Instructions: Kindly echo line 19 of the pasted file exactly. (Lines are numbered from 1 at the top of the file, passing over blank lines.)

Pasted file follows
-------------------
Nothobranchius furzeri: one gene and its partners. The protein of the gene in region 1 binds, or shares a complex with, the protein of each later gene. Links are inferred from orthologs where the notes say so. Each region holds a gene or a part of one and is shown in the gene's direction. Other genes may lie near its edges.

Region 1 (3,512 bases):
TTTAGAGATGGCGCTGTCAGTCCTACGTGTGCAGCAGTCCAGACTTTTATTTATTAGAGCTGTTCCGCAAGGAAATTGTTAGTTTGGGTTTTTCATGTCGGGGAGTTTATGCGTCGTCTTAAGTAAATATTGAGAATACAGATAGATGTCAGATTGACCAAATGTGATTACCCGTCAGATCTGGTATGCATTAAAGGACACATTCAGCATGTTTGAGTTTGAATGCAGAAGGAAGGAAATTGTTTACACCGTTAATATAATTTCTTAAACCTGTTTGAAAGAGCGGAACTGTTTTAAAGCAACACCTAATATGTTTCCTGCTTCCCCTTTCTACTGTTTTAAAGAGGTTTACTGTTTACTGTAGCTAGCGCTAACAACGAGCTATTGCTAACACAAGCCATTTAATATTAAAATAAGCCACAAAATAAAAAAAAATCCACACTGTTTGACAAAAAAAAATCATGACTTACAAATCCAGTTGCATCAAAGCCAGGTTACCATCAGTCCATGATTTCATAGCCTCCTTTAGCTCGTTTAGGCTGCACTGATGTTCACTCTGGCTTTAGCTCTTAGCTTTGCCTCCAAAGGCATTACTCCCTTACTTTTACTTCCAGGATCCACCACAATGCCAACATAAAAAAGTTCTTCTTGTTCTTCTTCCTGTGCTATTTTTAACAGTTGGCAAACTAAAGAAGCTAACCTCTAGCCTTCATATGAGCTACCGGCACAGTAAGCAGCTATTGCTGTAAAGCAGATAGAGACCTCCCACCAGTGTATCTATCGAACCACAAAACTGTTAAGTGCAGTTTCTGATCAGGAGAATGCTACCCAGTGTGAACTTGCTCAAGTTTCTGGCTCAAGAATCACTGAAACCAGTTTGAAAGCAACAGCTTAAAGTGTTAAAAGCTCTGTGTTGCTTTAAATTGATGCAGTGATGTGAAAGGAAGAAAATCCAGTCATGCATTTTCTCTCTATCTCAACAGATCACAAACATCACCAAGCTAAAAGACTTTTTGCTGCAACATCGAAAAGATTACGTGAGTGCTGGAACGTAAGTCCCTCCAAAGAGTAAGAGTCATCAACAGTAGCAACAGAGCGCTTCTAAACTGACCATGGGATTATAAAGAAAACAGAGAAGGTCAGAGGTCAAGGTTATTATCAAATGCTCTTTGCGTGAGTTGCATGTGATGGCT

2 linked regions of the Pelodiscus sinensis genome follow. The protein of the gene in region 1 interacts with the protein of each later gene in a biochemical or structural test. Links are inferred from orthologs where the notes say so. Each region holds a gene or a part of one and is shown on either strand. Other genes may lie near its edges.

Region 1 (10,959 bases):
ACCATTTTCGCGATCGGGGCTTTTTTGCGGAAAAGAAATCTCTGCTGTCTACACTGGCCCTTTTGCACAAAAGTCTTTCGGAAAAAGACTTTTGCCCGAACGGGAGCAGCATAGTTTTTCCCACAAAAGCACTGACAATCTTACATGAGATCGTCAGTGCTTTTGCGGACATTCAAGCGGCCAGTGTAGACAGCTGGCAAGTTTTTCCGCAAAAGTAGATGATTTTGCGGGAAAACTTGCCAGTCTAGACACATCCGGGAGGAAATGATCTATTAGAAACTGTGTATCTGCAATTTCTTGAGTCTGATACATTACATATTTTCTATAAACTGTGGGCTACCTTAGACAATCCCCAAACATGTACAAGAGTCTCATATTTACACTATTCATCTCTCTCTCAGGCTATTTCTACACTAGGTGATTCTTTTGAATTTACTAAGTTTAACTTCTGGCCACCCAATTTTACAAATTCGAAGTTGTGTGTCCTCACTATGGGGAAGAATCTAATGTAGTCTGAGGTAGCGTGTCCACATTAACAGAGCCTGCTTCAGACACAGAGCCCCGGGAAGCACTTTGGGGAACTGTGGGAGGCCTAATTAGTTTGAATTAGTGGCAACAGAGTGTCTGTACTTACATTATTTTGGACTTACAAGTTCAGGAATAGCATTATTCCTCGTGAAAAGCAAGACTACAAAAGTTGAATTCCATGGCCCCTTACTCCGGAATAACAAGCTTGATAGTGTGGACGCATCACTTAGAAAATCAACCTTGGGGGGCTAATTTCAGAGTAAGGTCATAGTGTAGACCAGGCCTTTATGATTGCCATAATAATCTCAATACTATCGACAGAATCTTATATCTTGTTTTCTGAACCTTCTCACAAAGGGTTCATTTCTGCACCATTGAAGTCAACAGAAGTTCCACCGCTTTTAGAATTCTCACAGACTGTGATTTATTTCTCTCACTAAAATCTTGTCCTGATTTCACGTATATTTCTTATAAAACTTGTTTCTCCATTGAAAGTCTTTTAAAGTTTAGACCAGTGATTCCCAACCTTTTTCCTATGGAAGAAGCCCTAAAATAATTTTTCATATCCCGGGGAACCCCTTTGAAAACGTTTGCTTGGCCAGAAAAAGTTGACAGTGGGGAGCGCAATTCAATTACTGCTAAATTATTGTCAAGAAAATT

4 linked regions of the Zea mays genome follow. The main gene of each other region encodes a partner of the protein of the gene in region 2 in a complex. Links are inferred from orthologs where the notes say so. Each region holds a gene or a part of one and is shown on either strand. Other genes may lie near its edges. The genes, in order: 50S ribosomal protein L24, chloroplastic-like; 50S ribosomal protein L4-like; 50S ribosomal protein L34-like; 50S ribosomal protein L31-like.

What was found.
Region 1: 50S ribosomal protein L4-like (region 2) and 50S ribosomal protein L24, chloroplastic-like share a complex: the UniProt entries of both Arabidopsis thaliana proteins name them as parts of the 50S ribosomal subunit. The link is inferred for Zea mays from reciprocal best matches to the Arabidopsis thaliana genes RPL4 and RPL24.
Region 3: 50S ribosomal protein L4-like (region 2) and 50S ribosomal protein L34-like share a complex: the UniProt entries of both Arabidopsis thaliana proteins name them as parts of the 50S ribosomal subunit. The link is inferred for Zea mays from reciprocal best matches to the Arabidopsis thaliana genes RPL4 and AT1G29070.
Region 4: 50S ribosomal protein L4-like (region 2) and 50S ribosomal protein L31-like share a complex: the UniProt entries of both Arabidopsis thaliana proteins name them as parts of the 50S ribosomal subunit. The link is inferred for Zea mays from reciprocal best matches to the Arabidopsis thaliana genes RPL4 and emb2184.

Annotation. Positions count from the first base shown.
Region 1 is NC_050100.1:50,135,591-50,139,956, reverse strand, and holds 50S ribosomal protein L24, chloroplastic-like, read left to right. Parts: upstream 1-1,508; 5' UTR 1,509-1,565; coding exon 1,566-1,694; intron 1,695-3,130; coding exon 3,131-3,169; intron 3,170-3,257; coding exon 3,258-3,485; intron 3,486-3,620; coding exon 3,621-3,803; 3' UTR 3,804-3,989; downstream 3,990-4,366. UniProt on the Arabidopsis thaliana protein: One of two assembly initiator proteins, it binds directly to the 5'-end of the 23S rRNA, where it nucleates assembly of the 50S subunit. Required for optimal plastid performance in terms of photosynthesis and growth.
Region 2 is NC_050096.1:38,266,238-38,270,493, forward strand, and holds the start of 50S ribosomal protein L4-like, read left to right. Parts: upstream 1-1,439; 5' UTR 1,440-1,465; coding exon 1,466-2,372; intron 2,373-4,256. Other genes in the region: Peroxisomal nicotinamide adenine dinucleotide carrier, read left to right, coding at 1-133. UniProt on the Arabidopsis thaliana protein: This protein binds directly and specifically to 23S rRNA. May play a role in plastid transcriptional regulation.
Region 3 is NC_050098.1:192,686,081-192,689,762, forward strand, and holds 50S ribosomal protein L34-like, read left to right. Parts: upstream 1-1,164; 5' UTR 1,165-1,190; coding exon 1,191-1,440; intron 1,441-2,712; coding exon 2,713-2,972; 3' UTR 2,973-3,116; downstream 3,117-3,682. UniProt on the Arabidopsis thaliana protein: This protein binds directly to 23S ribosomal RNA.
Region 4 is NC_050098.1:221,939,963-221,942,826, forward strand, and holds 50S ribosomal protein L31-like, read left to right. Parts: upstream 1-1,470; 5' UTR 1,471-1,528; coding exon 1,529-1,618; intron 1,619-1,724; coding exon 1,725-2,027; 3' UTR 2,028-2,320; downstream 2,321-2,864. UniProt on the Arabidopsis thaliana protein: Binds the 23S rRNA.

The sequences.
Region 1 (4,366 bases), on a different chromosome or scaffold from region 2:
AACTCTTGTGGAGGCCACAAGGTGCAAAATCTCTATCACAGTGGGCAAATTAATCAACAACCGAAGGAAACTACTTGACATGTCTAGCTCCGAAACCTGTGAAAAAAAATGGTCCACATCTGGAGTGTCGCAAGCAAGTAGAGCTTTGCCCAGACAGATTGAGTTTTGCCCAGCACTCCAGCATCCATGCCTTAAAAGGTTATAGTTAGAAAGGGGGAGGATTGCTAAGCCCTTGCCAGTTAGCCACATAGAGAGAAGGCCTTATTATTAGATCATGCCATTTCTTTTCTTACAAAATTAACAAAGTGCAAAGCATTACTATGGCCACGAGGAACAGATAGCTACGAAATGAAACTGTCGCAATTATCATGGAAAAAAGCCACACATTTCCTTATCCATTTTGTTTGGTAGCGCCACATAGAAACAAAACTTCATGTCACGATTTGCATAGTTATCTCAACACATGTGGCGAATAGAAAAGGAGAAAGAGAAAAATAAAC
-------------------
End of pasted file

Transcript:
AACTCTTGTGGAGGCCACAAGGTGCAAAATCTCTATCACAGTGGGCAAATTAATCAACAACCGAAGGAAACTACTTGACATGTCTAGCTCCGAAACCTGTGAAAAAAAATGGTCCACATCTGGAGTGTCGCAAGCAAGTAGAGCTTTGCCCAGACAGATTGAGTTTTGCCCAGCACTCCAGCATCCATGCCTTAAAAGGTTATAGTTAGAAAGGGGGAGGATTGCTAAGCCCTTGCCAGTTAGCCACATAGAGAGAAGGCCTTATTATTAGATCATGCCATTTCTTTTCTTACAAAATTAACAAAGTGCAAAGCATTACTATGGCCACGAGGAACAGATAGCTACGAAATGAAACTGTCGCAATTATCATGGAAAAAAGCCACACATTTCCTTATCCATTTTGTTTGGTAGCGCCACATAGAAACAAAACTTCATGTCACGATTTGCATAGTTATCTCAACACATGTGGCGAATAGAAAAGGAGAAAGAGAAAAATAAAC